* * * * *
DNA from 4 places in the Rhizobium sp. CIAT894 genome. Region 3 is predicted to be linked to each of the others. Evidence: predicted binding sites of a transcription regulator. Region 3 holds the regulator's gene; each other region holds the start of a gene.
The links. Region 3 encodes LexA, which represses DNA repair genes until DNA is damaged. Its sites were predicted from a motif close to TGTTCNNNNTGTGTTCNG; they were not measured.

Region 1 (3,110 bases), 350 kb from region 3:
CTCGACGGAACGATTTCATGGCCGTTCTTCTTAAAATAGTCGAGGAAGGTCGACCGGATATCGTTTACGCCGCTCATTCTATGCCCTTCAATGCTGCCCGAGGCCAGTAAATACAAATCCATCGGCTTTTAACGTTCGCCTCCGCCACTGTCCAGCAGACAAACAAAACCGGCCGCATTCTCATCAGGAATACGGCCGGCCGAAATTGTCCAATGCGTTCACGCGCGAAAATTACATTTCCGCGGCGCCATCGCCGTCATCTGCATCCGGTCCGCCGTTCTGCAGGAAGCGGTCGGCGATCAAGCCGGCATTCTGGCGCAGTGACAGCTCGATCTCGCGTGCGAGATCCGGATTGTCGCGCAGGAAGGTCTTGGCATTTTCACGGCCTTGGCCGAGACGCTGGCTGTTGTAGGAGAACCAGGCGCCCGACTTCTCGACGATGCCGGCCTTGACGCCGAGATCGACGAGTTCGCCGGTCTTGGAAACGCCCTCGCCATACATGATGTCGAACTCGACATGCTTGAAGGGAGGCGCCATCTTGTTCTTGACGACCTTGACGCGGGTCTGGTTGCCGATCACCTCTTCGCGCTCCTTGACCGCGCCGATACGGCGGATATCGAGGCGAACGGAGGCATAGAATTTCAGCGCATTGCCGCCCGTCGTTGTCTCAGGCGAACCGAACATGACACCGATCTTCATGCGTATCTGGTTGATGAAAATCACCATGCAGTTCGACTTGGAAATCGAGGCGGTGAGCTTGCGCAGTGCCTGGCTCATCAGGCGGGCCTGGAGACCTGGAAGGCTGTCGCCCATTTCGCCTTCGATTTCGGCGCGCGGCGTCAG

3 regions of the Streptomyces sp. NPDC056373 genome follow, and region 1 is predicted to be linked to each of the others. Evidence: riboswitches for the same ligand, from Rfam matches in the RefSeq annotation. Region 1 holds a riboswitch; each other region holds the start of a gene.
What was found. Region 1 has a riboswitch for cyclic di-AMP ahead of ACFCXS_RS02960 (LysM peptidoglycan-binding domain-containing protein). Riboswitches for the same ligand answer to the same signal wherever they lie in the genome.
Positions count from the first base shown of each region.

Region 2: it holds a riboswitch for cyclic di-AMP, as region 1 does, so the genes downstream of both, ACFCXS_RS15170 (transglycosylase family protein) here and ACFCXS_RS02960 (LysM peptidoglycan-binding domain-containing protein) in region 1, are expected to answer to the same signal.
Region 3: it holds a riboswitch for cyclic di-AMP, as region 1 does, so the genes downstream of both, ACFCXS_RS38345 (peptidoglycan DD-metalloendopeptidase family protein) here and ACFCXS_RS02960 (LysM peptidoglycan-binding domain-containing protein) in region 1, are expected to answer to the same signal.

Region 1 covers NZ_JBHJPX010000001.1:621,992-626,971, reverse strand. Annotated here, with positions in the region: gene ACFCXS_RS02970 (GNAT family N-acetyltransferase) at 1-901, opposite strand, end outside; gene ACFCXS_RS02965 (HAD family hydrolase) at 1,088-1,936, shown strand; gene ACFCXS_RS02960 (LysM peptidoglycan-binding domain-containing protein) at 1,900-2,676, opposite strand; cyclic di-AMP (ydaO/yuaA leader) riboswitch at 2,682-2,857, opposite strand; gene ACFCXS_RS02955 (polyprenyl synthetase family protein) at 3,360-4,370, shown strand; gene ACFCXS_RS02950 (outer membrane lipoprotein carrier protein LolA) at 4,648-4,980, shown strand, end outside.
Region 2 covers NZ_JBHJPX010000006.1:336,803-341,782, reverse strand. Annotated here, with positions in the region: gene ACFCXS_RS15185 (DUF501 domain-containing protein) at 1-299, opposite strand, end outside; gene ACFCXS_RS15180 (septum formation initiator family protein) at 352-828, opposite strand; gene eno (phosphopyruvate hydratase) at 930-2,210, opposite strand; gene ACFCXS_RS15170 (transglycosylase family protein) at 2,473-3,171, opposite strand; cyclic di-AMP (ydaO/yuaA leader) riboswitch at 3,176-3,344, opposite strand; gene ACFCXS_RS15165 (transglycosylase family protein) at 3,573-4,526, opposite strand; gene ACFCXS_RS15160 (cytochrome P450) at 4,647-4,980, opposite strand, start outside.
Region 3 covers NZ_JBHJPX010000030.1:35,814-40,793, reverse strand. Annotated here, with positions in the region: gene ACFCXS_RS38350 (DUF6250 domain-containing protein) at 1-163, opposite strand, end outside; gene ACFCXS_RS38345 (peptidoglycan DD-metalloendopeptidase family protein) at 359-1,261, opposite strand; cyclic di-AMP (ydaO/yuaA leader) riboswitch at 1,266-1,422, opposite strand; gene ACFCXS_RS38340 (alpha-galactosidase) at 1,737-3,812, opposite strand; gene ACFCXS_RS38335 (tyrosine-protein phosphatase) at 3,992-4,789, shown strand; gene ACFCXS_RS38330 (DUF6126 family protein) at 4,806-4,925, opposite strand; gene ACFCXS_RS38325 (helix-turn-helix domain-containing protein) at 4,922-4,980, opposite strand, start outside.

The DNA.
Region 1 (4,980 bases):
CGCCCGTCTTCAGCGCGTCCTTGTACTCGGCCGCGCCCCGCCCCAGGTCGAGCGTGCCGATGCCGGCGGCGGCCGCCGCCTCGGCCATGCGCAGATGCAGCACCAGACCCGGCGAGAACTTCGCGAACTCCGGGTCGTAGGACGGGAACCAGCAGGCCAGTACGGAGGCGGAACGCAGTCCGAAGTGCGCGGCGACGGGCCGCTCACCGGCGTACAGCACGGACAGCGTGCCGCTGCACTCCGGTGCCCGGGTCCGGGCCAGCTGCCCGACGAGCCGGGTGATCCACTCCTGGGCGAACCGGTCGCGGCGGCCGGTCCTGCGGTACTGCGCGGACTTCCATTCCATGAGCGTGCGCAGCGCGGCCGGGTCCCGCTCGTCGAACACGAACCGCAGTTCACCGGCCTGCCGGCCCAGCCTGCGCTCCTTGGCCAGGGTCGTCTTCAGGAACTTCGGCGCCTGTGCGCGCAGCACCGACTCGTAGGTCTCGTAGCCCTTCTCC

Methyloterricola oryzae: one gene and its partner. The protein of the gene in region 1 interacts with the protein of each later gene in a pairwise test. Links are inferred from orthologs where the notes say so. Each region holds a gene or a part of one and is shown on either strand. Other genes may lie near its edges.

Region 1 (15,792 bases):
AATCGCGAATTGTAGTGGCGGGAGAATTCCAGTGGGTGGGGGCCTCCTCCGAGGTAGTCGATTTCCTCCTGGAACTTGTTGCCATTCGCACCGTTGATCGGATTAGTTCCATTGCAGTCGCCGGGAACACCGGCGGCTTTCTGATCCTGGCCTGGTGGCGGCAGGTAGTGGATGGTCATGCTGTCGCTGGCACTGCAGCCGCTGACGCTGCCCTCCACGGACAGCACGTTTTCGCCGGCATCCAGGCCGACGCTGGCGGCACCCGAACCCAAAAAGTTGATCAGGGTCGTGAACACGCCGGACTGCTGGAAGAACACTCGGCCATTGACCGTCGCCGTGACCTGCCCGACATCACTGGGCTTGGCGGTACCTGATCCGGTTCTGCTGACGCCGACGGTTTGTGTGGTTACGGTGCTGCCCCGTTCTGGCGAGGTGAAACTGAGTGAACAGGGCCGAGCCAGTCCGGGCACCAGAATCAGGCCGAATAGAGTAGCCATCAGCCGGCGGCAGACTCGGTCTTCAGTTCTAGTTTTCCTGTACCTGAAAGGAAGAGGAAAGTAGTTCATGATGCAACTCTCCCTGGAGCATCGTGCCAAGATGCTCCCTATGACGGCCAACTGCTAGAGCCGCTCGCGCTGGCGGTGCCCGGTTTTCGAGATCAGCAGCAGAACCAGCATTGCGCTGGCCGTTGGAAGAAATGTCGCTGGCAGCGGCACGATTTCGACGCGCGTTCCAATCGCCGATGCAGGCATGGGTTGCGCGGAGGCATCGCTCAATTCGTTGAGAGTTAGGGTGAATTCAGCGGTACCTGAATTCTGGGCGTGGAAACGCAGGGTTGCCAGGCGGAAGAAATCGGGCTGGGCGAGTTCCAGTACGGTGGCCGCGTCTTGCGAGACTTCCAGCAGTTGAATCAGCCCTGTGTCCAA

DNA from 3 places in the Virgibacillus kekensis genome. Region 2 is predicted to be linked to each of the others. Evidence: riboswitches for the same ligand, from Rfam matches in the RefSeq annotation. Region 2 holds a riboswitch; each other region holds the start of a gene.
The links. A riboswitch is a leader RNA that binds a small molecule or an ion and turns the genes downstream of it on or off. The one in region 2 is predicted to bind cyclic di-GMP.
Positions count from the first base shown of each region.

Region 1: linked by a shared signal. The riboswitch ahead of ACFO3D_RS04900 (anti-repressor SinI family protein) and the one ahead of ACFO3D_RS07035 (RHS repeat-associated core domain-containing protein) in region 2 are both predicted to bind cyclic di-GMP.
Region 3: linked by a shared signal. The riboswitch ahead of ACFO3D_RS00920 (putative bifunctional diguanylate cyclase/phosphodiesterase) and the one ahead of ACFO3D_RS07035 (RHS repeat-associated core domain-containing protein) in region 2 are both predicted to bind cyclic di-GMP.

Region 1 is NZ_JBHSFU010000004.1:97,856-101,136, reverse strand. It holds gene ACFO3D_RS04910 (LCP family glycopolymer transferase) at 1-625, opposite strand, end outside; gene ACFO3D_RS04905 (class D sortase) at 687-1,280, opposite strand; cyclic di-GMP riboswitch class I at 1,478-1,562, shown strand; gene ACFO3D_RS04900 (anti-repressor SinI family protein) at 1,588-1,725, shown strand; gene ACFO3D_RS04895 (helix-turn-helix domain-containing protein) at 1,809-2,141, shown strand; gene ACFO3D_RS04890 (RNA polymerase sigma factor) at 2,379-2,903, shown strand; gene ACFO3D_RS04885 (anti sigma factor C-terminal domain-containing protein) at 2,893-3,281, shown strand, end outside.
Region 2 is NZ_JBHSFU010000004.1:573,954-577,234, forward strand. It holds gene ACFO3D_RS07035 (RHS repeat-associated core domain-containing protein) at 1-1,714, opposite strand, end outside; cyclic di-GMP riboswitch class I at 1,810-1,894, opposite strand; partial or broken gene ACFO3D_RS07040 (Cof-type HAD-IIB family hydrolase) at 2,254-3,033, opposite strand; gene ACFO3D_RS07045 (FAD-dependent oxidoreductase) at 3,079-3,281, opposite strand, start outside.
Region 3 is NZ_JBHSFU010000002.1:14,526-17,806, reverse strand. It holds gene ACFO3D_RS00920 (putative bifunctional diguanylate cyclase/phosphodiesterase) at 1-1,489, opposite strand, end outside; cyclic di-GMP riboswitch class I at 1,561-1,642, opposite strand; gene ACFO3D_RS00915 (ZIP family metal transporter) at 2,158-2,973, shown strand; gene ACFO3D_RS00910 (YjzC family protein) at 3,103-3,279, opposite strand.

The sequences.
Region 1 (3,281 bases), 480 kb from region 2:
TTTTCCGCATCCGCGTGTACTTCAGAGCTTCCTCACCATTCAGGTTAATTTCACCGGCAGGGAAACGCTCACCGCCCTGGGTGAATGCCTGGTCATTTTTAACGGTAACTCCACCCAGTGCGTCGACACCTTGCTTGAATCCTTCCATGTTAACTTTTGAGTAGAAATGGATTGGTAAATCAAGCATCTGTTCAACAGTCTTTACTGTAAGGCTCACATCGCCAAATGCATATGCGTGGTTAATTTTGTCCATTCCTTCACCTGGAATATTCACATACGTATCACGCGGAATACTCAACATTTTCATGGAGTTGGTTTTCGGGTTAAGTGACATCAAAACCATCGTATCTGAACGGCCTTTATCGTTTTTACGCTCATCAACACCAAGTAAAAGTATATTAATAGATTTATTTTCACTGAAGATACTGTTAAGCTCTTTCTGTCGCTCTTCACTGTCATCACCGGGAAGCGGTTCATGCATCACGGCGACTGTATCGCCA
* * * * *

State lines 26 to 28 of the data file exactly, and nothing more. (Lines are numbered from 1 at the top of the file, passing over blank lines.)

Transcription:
Region 3 is NZ_JBHSFU010000002.1:14,526-17,806, reverse strand. It holds gene ACFO3D_RS00920 (putative bifunctional diguanylate cyclase/phosphodiesterase) at 1-1,489, opposite strand, end outside; cyclic di-GMP riboswitch class I at 1,561-1,642, opposite strand; gene ACFO3D_RS00915 (ZIP family metal transporter) at 2,158-2,973, shown strand; gene ACFO3D_RS00910 (YjzC family protein) at 3,103-3,279, opposite strand.

The sequences.
Region 1 (3,281 bases), 480 kb from region 2: